It’s hard not to be scared of insects. Many fly and buzz around us, just out of reach, reminding us of the times they hurt or annoyed us in the past. But not all insects are out to get us. In reality, these small creatures do much more good than harm. Beneficial insects get their name rightfully so, as their actions benefit both man and nature immensely.
If we just take a step back from our human-centered world, it is easy to see just how helpful insects are. For a moment, imagine a world without flowers. This may seem like an extreme reality; but, in fact, flowers are not here for our enjoyment. Intriguing colors and a sweet fragrance serve to attract pollinators to an abundance of free pollen and nectar. In exchange, these insects spread pollen and assist with fertilization, a necessary step in the reproductive life of the flowers and fruit that surround us.
Pollinators are only a fraction of the equation. Recyclers provide services including churning soil, transporting nutrients, and dispersing seeds. Ants are an example of this recycling group, whose underground tunnels aerate the soil and ensure the presence of vital elements in the soil’s structure.
While parasitic and predatory insects sound concerning, these small creatures ensure that the natural order of the world is maintained. This balance is known as “natural control,” and is present to ensure a sustainable ecology. Unfortunately, when this balance is disrupted, biological controls or human intervention may be necessary to restore the natural order. Therefore, when making any sort of decision regarding insects, it is important to know what you are working with and how actions may cascade through the ecosystem.
In Eric Grissell’s book Bees, Wasps, and Ants, he explains “it is not easy taking the role as champion for the underdog, but my sympathies distinctly lie with the largely unknown and misunderstood members of the order.” In order to improve this misunderstanding, it is best to start with a bit of information.
A “sting” is administrated from the rear end of the insect, while a “bite” refers to an action from the front. Nuisance insects like sugar and protein-feeding ants may find a way into your snack drawer. In this scenario, restoring natural order would mean implementing a biological control in response to the influx of a particular insect.
When ecological balance is disrupted, spikes in insect populations cause many to see them as “pests” who need to be exterminated. In some cases, when an infestation is extreme, it may be necessary to get rid of an invasive colony or call in some specialized assistance. This is especially true when dealing with vespid wasps – yellow jackets, hornets, and paper wasps – arguably the most feared group within the insect community. Certainly, if you find yourself dealing with an overwhelming colony of insects, it is best to seek professional help in order to address the problem properly.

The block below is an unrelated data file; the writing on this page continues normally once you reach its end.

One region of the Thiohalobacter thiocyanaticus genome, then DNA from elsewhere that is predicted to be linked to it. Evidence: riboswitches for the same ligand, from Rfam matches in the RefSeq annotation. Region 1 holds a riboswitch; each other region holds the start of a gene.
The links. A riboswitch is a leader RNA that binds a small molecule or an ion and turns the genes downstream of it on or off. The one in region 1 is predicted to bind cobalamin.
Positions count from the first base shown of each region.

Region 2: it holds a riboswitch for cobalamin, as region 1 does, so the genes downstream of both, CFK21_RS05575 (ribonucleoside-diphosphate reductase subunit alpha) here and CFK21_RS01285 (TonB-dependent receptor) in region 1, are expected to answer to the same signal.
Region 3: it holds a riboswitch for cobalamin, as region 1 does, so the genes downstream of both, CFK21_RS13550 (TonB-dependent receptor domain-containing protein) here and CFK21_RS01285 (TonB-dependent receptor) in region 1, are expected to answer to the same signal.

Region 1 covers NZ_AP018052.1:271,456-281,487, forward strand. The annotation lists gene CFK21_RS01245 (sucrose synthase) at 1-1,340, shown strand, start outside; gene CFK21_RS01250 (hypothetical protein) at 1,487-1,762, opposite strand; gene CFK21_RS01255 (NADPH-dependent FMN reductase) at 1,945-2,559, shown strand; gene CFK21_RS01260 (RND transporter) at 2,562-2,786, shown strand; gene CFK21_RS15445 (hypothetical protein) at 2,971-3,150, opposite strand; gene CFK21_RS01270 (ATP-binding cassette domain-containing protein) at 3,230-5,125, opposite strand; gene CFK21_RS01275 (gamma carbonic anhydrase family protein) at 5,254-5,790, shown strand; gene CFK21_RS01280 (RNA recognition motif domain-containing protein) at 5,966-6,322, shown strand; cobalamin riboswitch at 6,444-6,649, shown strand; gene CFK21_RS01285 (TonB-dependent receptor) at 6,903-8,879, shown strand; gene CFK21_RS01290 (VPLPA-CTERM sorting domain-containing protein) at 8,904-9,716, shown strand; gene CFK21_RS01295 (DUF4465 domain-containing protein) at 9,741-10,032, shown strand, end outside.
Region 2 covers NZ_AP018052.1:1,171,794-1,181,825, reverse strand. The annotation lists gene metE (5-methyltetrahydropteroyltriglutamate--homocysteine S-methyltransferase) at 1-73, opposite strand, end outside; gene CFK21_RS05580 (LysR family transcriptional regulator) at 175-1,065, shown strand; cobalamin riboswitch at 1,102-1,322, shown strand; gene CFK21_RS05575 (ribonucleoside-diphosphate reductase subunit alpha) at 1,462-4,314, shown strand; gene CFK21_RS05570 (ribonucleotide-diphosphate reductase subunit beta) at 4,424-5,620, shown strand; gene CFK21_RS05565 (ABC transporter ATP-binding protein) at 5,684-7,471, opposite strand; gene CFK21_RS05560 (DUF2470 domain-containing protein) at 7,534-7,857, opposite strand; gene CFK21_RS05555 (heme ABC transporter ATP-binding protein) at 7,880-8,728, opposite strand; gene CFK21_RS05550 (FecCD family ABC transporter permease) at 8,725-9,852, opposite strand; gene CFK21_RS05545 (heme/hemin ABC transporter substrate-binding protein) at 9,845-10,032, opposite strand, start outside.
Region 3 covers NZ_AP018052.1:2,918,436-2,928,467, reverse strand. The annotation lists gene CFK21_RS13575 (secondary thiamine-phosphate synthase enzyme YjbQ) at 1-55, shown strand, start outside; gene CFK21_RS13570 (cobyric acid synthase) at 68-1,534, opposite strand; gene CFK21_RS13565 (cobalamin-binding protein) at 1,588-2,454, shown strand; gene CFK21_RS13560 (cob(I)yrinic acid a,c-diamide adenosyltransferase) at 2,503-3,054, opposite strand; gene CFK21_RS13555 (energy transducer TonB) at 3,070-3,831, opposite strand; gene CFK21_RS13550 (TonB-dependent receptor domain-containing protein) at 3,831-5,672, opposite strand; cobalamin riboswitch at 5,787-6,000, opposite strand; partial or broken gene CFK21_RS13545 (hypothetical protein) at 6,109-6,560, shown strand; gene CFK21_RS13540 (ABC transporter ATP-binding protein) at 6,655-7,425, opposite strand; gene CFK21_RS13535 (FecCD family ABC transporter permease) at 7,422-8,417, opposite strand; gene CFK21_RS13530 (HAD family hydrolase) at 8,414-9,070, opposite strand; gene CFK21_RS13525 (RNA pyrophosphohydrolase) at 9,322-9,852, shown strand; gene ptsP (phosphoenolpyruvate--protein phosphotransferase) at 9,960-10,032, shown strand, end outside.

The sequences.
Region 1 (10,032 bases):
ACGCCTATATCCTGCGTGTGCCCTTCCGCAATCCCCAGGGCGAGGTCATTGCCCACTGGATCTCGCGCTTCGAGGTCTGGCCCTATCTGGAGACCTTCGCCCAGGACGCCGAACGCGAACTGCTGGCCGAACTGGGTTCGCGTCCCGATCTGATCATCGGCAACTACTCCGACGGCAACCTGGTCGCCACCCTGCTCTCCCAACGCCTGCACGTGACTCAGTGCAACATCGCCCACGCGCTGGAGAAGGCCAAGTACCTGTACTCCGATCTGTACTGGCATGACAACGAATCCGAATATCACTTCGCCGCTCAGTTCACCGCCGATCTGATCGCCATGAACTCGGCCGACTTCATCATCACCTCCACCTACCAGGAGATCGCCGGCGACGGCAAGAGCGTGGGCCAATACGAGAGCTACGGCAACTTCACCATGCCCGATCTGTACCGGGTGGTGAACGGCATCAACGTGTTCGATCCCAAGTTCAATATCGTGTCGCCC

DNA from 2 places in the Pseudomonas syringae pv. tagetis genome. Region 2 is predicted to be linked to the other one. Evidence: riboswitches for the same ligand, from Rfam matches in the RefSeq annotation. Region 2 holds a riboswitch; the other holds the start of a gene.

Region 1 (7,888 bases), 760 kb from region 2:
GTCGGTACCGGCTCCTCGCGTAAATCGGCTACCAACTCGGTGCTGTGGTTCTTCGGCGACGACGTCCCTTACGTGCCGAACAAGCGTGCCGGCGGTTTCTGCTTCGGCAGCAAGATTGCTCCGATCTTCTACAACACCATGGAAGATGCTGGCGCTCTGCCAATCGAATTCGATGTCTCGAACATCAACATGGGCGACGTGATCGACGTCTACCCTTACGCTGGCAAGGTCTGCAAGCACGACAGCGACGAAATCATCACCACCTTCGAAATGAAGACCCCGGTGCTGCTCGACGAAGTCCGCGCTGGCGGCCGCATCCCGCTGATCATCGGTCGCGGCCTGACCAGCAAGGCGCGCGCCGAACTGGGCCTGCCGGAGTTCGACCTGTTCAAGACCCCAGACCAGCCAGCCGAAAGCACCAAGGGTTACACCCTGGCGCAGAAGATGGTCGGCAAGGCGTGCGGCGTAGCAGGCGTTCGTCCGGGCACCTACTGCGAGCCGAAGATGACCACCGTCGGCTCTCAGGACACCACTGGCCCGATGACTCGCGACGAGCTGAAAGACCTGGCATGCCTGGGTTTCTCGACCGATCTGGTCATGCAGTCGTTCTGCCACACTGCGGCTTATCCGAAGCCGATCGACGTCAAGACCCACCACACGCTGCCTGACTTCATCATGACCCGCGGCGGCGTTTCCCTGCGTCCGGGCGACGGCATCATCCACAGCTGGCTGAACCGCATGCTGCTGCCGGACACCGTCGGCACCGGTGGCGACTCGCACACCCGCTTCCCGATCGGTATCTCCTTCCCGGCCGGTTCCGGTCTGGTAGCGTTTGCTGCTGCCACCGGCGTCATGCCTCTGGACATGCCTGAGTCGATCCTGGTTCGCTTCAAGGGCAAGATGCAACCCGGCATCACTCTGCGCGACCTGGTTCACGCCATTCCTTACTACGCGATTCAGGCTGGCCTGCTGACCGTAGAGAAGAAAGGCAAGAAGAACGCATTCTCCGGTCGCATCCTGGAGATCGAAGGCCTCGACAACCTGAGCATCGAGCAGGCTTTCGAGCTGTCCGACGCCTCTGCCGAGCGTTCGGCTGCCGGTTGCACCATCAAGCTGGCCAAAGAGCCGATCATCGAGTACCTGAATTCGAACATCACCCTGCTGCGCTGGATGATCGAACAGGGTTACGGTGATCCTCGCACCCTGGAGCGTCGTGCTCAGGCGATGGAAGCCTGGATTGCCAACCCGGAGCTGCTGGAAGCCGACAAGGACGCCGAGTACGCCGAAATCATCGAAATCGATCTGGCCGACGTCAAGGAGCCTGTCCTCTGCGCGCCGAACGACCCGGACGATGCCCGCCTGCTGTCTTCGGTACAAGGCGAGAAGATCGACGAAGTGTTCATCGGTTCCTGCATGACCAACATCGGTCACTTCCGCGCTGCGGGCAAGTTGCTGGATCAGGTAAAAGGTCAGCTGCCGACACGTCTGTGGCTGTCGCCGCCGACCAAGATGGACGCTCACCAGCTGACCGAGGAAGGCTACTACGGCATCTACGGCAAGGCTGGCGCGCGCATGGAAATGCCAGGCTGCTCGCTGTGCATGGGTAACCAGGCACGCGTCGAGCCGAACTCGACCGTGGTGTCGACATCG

It should be pointed out, however, that it is best to leave the natural order untouched. While some bugs do have the potential to sting, their main goal is to perpetuate a vibrant habitat and be productive within it. Some insects may even perform functions you are benefitting from without your awareness. Yellow jackets, for example, serve as a natural control of other insect populations including flies and spiders.
Alternatively, native bees, who nest and overwinter in separate holes or the ground, are often overlooked and unsupported. Unfortunately, without the wild species present, our global food system would be in turmoil. Therefore, it is important to consider what insect you are coming in contact with and how your intervention may affect other parts of the ecosystem at large.
Once we acknowledge the impact of insects, it would be wise to stop exterminating the innocent creatures and start helping them. Cornell Cooperative Extension is a great resource to utilize in dealing with insect-related questions and concerns. If you reach out to your local Extension office, staff will do their best to provide relevant information and advice in solving a variety of issues you may face. And if you want to learn more about beneficial insects, please join us at the Cornell Cooperative Extension Schuyler County Teaching Garden for a Party for the Pollinators on August 7th from 5-7 pm.
Danielle Wolleman is a junior at Cornell University majoring in Communication and pursuing a minor in Nutrition and Health. She is currently an intern at Cornell Cooperative Extension in Schuyler County, utilizing her background to enhance the work she does for the garden-based learning project.